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Yoga helps integrate the mental and physical plane, and it offers a sense of inner and outer balance and alignment. True alignment means that the inner mind reaches every cell and fiber of the body.

- B.K.S. Iyengar
I spent 6 days in late August at a yoga intensive at the Yoga Room in Berkeley. In 30 hours, our teachers cover a lot of asana and pranayama and there is no way to remember every instruction or sequence, so I listened for Big Ideas.
Here’s one: Alignment.  When the breath and the muscles and the skeletal structure are aligned—in right relationship- there is ease in the pose. Energy is used efficiently. When they are not, great effort is required and one tires easily.
Moving into alignment is a dynamic process, one of being in observation and inquiry, trying one adjustment and feeling the effect, overcorrecting and having to back off. Practice requires attention and focus. Distraction is the enemy of alignment--the mind wanders, the inner critic pipes up, sensation triggers a whole line of thought.
We also talk about alignment in organizations—are we all moving in the same direction, are leaders walking their talk, does our budget reflect our stated priorities?

When our actions are not aligned with our strategy, when our behaviors are not aligned with the values we proclaim on our website, we pay a price: in reputation, in quality, in good will, in resource efficiency.
And again, distraction is the enemy of alignment. Many of us are habituated to distraction, reacting to project deadlines, email, internal politics, the 24-hr news cycle.
As a leader, what does it take to maintain focus?

How do I pay attention to my doing and my being, noticing when I am off track and coming back into alignment? Sensei Morihei Ueshiba, the founder of Aikido, used to tell his students that there was no ‘achieving” or staying in balance, only noticing, adjusting and returning to center continuously.
Here are 3 big (prescriptive) ideas:
  1. Train your attention
  2. Discern and declare your own North Star/ what’s important to you now.
  3. Make time for reflection
1. Train your attention
Meditate. That’s it. That’s what I got. The days I meditate, I have a steadiness, a spaciousness that seems to inoculate me against my free-floating anxiety and chronic impatience. Some folks need a moving meditation practice—but that’s different from working out. There are plenty of resources out there; here are two: How to meditate and Spirit Rock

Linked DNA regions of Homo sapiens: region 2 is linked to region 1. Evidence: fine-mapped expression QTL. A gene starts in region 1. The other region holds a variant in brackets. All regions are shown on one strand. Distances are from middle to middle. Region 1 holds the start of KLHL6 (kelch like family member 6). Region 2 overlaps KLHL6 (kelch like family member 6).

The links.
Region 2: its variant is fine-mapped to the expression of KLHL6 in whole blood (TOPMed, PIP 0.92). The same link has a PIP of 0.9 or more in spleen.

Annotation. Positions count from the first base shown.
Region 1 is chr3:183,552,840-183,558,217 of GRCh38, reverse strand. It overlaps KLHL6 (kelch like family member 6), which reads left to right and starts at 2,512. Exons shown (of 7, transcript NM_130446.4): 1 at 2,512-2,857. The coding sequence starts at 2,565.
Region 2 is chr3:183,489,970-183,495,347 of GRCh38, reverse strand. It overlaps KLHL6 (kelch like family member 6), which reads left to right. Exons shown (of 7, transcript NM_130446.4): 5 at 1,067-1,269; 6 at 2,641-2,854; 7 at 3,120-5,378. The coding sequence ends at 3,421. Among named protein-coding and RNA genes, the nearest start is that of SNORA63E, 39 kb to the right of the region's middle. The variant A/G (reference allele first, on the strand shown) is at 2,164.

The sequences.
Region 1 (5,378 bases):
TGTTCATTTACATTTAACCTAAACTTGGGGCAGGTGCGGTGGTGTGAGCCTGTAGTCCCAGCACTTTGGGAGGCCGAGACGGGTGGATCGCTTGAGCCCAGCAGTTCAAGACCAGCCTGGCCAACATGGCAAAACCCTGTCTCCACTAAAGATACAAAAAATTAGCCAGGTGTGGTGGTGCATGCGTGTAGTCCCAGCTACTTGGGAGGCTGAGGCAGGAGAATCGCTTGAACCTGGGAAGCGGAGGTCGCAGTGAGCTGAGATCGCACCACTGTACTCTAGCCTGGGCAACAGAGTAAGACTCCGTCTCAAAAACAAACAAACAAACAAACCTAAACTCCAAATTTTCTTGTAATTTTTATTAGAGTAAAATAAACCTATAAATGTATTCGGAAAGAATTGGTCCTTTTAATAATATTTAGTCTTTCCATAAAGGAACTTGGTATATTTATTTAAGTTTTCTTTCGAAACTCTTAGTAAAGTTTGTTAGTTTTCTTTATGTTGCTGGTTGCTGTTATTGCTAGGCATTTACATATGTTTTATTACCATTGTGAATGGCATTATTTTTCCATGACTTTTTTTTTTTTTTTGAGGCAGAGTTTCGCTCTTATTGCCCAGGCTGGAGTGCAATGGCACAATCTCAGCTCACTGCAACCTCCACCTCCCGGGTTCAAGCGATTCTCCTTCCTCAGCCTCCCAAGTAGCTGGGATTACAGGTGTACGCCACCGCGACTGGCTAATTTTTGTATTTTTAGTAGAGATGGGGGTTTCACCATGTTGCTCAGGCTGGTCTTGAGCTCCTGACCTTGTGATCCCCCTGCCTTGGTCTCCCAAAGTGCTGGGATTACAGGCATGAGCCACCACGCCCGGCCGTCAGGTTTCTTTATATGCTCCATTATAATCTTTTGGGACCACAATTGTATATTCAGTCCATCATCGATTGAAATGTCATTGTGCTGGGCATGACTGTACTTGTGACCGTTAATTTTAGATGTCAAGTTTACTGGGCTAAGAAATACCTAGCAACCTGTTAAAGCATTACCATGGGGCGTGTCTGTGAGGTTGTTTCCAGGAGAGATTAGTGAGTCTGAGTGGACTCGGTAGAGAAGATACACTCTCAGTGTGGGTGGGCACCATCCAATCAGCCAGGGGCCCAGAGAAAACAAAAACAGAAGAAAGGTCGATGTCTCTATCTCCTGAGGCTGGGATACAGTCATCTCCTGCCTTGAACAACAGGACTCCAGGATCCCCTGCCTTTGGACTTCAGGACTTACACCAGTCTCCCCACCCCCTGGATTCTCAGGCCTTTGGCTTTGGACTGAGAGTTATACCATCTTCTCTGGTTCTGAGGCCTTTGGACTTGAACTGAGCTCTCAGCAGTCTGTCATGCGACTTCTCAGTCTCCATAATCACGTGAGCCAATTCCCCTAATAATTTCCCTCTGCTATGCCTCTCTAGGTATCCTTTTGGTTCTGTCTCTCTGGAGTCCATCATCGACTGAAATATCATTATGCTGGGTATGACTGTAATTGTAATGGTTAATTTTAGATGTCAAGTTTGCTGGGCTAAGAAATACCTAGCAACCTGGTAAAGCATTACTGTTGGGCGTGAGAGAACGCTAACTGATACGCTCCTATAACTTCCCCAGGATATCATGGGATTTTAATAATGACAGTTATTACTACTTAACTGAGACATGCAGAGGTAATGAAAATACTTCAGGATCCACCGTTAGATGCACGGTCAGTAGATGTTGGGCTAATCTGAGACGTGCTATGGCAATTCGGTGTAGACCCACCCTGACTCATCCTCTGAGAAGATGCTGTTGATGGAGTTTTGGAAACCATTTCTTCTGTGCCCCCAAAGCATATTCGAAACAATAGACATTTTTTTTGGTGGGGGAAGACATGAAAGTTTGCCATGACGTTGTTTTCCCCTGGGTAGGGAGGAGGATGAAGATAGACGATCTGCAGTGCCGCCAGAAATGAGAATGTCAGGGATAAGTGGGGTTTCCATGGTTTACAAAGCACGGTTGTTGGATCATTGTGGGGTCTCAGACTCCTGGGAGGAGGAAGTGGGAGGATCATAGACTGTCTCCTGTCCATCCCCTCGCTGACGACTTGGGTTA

2. Discern and Declare your North Star
You make hundreds of choices every day—what is your internal navigational system? What is the future you want to create, the standard by which you will live? 
True stories:
  • Every year on my birthday, I ask myself: what’s important to me now? I write it down, I post it on the wall so I can look up and see if my daily choices about how I spend my time and treasure are consistent with what I have said is most important to me now.
  • The entry level Strozzi Institute workshop asks participants to craft a declaration so that your practice is in service of the future you want to create.  Here’s mine:

3. Establish a Practice of Reflection
Management guru Peter Drucker wrote: Follow effective action with quiet reflection. From the quiet reflection will come even more effective action. Leaders need time to think, to recollect, to make sense of what is happening, what is possible, and their work as leaders. Some folks have a peer support group or a brain trust and that keeps its members honest and aligned.  On the Move and Alternatives in Action are youth development organizations that hold regular Adult Reflection sessions that provide staff with a safe space to work on their own issues.

I am privileged to work with leaders who recognize this need and schedule monthly sessions with me to stop, to reflect, to learn, and to recommit to what is most important.
  1. Start meditating. Start with 5 minutes a day.
  2. Discern what is most important to you now: in your life, in your work. Post it where you can see it every day.
  3. Consider scheduling a session with me to get clear on your north star or to establish a monthly reflection practice.
Thursday Nights in September: 7, 14, 21, 28, 6:00-7:30 pm

This 4-week series is a great way to start or restart your practice. Limited to 6 participants, you'll get lots of individualized attention, group support, and referrals to local yoga classes.
Saturday, November 4, 2-5pm

We’ll cover creating a space and routine, assembling props, restorative poses, and sequencing a balanced and varied practice. This workshop includes accountability strategies and follow-up.
Available now
  • Just in Time: get clear about what's most important and figure out what you need to do to get moving and stay on track. Available in 3-hr blocks.
  • Monthly Reflection Sessions: the appointment you keep with yourself to stop and make sense, to think and plan. Because leaders deserve it.


By appointment

When your leadership team, Board, or work group is stuck, in conflict or facing an important set of decisions, a few focused conversations can get you clear and moving into action. Click here for more information.
Be in touch! Let me know the questions that are working you and how the idea of embodied leadership is showing up in your life!
September Series is SOLD OUT! Call about future classes!

Introduction to Yoga Fundamentals

Ready to show up? Call Laura at 510.682.6133 or sign up here. More information here.
  • Price is $65 for the series.
  • Discounts available for working parents, students, and under 35.
  • Wear comfy clothes, come with an empty stomach and a yoga mat.
Copyright © 2017 Laura Peck, All rights reserved.

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